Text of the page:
This is a complex ebook though by no means an extreme outlier. It is hand-coded, which means that it doesn’t have unnecessary auto-generated markup, and it’s valid.

Many ereaders that paginate only render chapters on request, rather than at book loading time. That’s a good practice; it lets users get reading as soon as possible, and defers boring loading messages as long as possible. The Nook seems to be no different. When toggling between chapters (not pages), the user will generally get a “Formatting” alert; my guess is that it’s laying out each page based on the current font settings and content. You get a similar message when adjusting font settings, which also requires re-rendering.


Somewhat unprofessionally, the loading messages often aren’t middle-aligned correctly.

In most books I tested, the re-formatting between chapters or font changes took between 4-5 seconds. That’s slightly longer than the Kindle 1 or Sony PRS-505, which are the two devices I have for comparison.

For this particular book, re-formatting a chapter or going to a new chapter took 30 seconds.

Chapter renders are cached, but only in memory. If you close a book and re-open it, you get the same “Formatting” message again, and it will take just as long as before, even if you haven’t changed any settings.

(Jumping ahead into the book via the table of contents and then going “back” to a chapter you haven’t read before triggers the long rendering process, but no loading message is displayed. It looks like the device just hangs.)

This book demonstrated the same issues that ADE did in Mike Cane’s original post, so I don’t believe that the CSS support is any different in the Nook.

Loading failures

I tried loading a number of O’Reilly Media titles that are valid and work on the Sony Reader and every other ePub device. The Nook only brought up the “Formatting” message, and then hung. Only a full restart would bring it back.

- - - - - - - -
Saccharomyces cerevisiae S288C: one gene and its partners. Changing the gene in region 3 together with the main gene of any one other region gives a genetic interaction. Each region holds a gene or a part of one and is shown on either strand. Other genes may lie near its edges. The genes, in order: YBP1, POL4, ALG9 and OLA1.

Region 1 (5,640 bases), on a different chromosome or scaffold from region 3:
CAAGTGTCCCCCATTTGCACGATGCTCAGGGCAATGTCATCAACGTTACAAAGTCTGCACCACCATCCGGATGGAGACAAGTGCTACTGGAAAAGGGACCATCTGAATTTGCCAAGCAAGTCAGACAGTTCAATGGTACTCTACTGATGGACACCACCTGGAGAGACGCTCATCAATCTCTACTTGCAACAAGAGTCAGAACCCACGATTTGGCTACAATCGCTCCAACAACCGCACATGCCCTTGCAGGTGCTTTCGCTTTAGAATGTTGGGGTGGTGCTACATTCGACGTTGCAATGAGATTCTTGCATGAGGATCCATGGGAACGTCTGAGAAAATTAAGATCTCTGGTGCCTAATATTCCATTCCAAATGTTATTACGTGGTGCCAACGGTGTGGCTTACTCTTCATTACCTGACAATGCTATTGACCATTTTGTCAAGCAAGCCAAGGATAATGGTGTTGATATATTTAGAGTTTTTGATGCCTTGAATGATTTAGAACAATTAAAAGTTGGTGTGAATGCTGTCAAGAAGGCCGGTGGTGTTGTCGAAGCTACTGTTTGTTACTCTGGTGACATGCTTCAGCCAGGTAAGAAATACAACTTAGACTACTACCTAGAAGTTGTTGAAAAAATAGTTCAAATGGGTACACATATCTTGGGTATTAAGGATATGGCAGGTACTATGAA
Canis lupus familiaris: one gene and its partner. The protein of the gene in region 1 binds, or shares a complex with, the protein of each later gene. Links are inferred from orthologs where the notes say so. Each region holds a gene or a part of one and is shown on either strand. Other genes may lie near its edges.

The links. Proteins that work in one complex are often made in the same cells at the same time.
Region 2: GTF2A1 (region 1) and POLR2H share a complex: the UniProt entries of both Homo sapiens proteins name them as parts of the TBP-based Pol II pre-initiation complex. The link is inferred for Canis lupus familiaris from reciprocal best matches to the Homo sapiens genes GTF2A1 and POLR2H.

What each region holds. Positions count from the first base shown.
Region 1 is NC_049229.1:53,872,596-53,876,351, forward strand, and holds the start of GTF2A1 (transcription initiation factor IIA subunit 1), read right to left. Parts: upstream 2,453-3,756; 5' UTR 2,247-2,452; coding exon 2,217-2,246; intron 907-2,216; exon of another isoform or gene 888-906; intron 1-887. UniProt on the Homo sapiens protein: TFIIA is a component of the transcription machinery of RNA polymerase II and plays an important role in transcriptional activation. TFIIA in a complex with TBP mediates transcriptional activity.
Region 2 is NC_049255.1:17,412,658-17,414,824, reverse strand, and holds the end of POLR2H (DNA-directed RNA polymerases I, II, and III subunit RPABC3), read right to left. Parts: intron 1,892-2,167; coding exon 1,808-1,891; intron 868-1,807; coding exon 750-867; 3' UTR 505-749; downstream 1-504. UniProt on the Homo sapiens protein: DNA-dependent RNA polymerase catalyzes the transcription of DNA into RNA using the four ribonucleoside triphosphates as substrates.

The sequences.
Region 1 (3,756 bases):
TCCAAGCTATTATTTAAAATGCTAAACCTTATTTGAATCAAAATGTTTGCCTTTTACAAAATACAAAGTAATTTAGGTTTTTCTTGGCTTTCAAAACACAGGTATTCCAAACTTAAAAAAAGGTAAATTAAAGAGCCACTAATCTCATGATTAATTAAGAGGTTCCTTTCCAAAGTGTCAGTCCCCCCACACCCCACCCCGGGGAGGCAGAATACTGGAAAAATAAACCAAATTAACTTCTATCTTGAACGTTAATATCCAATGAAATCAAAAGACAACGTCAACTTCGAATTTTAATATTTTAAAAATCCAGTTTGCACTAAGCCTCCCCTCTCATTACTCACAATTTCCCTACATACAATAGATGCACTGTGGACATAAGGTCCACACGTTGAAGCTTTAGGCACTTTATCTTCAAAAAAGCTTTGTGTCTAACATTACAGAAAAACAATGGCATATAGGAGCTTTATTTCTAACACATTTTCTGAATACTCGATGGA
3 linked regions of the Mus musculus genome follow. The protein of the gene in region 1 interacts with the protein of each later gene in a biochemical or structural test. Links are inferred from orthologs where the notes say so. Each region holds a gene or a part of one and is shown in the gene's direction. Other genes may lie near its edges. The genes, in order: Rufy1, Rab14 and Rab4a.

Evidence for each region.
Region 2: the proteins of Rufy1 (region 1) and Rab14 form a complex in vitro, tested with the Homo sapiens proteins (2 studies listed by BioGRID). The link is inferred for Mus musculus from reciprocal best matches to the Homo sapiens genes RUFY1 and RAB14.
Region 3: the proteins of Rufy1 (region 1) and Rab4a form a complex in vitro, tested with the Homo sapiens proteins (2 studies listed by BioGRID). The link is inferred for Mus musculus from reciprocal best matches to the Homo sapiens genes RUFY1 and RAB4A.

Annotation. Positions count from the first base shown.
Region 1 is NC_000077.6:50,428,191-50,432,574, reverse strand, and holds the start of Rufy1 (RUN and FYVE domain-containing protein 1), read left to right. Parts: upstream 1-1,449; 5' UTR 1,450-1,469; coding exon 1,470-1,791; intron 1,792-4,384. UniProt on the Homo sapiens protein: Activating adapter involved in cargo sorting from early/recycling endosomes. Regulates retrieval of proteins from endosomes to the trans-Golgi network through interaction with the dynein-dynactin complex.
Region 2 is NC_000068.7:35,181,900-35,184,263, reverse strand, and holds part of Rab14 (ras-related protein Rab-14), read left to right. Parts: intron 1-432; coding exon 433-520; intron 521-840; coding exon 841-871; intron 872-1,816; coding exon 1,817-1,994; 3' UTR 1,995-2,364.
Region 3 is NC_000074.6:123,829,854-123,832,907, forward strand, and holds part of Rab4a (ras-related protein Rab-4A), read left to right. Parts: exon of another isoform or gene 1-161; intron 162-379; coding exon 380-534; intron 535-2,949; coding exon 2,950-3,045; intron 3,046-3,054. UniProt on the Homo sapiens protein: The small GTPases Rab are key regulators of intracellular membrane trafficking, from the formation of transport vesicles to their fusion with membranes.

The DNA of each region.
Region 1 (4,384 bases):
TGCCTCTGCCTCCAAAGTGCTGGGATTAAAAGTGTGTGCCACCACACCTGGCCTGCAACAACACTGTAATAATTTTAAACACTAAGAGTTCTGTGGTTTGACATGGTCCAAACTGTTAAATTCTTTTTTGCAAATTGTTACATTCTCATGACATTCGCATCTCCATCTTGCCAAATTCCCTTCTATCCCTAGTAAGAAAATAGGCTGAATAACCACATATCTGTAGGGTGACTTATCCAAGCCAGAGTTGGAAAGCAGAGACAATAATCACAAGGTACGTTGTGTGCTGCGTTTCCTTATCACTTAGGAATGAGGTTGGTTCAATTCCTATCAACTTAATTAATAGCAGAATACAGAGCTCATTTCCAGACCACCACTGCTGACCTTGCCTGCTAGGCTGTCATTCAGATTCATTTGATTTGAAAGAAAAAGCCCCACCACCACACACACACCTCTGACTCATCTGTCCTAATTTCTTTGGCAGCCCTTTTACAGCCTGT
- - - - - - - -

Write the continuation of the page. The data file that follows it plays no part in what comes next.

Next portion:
This is an extremely serious problem.

Edited Dec 12, 2009 to reflect independent confirmation of this.

Hardware comments

I actually like the hardware quite a bit. While I’m right-handed, I like holding my ereader in my left hand and being able to turn pages that way. I prefer the Kindle 1 button placement to later Kindle versions, and I really dislike the hard, awkwardly-positioned buttons on the Sony 505. The Nook’s are easy to operate with either hand and don’t suffer from the extreme “bump” sensitivity of the Kindle 1.

I also didn’t have nearly as much of a problem with the LCD touch screen as other reviewers. Yes, the scrolling is quite slow and inaccurate, but single touch operations were responsive. Generally I found the interface intuitive, but your mileage may vary.

My one big complaint with the hardware is the weight. In the course of just 15 minutes of holding it, my hand got tired. I’m not sure the LCD screen is worth the strain.


I imagine that the books purchased on the B&N store won’t show these issues (especially those that are PDB rather than ePub with full CSS). But one of the key advantages of the Nook over the Kindle is its ability to read ePub from other sources.

While many of the rendering limitations are the same as those on the PRS-505 (now over a year old), I don’t have the same expectations in a new, more expensive device. The lack of support for non-English languages and non-Roman scripts is totally unacceptable, especially when the device’s operating system already comes with that support.

I do hope that the language issues and especially the performance bugs are resolved quickly, as non-B&N publishers may get hit hard on returns for non-functional books that are absolutely valid and should work.